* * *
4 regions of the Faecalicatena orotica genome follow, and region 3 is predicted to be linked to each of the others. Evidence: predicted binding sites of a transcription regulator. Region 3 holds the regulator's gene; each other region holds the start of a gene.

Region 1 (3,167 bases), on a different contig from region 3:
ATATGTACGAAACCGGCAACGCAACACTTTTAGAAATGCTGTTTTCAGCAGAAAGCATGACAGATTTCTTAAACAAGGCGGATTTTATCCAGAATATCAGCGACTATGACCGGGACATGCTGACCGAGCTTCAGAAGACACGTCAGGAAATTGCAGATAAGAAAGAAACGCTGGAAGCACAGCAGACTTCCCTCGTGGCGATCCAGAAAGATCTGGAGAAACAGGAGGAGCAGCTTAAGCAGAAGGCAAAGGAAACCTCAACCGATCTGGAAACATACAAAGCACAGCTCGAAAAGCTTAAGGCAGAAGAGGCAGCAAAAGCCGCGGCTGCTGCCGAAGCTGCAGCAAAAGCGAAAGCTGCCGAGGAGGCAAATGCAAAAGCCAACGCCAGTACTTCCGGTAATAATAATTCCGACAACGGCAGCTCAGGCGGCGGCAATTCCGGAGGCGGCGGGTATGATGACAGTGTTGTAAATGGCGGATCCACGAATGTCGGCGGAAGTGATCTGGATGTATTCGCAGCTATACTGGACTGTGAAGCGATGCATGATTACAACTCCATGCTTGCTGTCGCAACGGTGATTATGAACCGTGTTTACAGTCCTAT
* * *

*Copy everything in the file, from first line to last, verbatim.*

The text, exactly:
4 regions of the Faecalicatena orotica genome follow, and region 3 is predicted to be linked to each of the others. Evidence: predicted binding sites of a transcription regulator. Region 3 holds the regulator's gene; each other region holds the start of a gene.

Region 1 (3,167 bases), on a different contig from region 3:
ATATGTACGAAACCGGCAACGCAACACTTTTAGAAATGCTGTTTTCAGCAGAAAGCATGACAGATTTCTTAAACAAGGCGGATTTTATCCAGAATATCAGCGACTATGACCGGGACATGCTGACCGAGCTTCAGAAGACACGTCAGGAAATTGCAGATAAGAAAGAAACGCTGGAAGCACAGCAGACTTCCCTCGTGGCGATCCAGAAAGATCTGGAGAAACAGGAGGAGCAGCTTAAGCAGAAGGCAAAGGAAACCTCAACCGATCTGGAAACATACAAAGCACAGCTCGAAAAGCTTAAGGCAGAAGAGGCAGCAAAAGCCGCGGCTGCTGCCGAAGCTGCAGCAAAAGCGAAAGCTGCCGAGGAGGCAAATGCAAAAGCCAACGCCAGTACTTCCGGTAATAATAATTCCGACAACGGCAGCTCAGGCGGCGGCAATTCCGGAGGCGGCGGGTATGATGACAGTGTTGTAAATGGCGGATCCACGAATGTCGGCGGAAGTGATCTGGATGTATTCGCAGCTATACTGGACTGTGAAGCGATGCATGATTACAACTCCATGCTTGCTGTCGCAACGGTGATTATGAACCGTGTTTACAGTCCTAT